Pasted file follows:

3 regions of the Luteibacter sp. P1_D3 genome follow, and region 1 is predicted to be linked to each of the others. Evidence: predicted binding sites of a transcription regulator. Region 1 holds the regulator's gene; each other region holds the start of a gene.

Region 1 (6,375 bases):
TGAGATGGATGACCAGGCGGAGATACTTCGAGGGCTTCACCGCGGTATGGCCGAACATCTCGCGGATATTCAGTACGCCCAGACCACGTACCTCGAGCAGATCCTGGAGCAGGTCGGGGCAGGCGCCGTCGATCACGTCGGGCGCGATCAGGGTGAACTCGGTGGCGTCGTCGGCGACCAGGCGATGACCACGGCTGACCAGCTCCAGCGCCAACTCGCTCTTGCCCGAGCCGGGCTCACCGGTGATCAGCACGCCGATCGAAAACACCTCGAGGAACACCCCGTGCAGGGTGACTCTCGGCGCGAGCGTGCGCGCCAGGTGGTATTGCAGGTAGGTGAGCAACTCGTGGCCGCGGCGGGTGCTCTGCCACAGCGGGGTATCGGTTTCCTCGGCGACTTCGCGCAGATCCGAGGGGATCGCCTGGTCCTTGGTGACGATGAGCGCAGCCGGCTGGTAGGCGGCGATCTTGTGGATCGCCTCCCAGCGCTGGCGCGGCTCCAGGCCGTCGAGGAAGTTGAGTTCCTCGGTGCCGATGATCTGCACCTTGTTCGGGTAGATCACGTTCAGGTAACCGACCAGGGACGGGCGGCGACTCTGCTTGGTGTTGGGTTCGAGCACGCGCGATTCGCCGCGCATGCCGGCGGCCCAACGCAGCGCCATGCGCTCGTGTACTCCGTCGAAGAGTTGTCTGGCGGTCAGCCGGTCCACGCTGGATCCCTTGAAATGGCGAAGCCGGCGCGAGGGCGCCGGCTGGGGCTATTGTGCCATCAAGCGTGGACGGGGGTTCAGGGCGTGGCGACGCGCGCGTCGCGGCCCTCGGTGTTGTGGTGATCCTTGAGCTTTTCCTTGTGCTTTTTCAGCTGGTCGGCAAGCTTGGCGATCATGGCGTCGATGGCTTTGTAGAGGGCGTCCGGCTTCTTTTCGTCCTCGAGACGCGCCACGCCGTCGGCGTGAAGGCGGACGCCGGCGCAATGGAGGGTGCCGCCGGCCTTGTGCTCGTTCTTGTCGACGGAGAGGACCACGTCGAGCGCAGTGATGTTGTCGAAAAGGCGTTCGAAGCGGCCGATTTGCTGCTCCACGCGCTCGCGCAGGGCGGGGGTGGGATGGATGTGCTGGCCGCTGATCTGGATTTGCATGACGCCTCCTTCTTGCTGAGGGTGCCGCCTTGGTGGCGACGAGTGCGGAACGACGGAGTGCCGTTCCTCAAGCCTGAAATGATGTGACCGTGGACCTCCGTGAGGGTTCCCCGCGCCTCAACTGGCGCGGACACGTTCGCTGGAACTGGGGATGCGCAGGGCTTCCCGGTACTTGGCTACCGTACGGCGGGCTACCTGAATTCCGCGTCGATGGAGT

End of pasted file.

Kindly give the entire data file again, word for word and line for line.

3 regions of the Luteibacter sp. P1_D3 genome follow, and region 1 is predicted to be linked to each of the others. Evidence: predicted binding sites of a transcription regulator. Region 1 holds the regulator's gene; each other region holds the start of a gene.

Region 1 (6,375 bases):
TGAGATGGATGACCAGGCGGAGATACTTCGAGGGCTTCACCGCGGTATGGCCGAACATCTCGCGGATATTCAGTACGCCCAGACCACGTACCTCGAGCAGATCCTGGAGCAGGTCGGGGCAGGCGCCGTCGATCACGTCGGGCGCGATCAGGGTGAACTCGGTGGCGTCGTCGGCGACCAGGCGATGACCACGGCTGACCAGCTCCAGCGCCAACTCGCTCTTGCCCGAGCCGGGCTCACCGGTGATCAGCACGCCGATCGAAAACACCTCGAGGAACACCCCGTGCAGGGTGACTCTCGGCGCGAGCGTGCGCGCCAGGTGGTATTGCAGGTAGGTGAGCAACTCGTGGCCGCGGCGGGTGCTCTGCCACAGCGGGGTATCGGTTTCCTCGGCGACTTCGCGCAGATCCGAGGGGATCGCCTGGTCCTTGGTGACGATGAGCGCAGCCGGCTGGTAGGCGGCGATCTTGTGGATCGCCTCCCAGCGCTGGCGCGGCTCCAGGCCGTCGAGGAAGTTGAGTTCCTCGGTGCCGATGATCTGCACCTTGTTCGGGTAGATCACGTTCAGGTAACCGACCAGGGACGGGCGGCGACTCTGCTTGGTGTTGGGTTCGAGCACGCGCGATTCGCCGCGCATGCCGGCGGCCCAACGCAGCGCCATGCGCTCGTGTACTCCGTCGAAGAGTTGTCTGGCGGTCAGCCGGTCCACGCTGGATCCCTTGAAATGGCGAAGCCGGCGCGAGGGCGCCGGCTGGGGCTATTGTGCCATCAAGCGTGGACGGGGGTTCAGGGCGTGGCGACGCGCGCGTCGCGGCCCTCGGTGTTGTGGTGATCCTTGAGCTTTTCCTTGTGCTTTTTCAGCTGGTCGGCAAGCTTGGCGATCATGGCGTCGATGGCTTTGTAGAGGGCGTCCGGCTTCTTTTCGTCCTCGAGACGCGCCACGCCGTCGGCGTGAAGGCGGACGCCGGCGCAATGGAGGGTGCCGCCGGCCTTGTGCTCGTTCTTGTCGACGGAGAGGACCACGTCGAGCGCAGTGATGTTGTCGAAAAGGCGTTCGAAGCGGCCGATTTGCTGCTCCACGCGCTCGCGCAGGGCGGGGGTGGGATGGATGTGCTGGCCGCTGATCTGGATTTGCATGACGCCTCCTTCTTGCTGAGGGTGCCGCCTTGGTGGCGACGAGTGCGGAACGACGGAGTGCCGTTCCTCAAGCCTGAAATGATGTGACCGTGGACCTCCGTGAGGGTTCCCCGCGCCTCAACTGGCGCGGACACGTTCGCTGGAACTGGGGATGCGCAGGGCTTCCCGGTACTTGGCTACCGTACGGCGGGCTACCTGAATTCCGCGTCGATGGAGT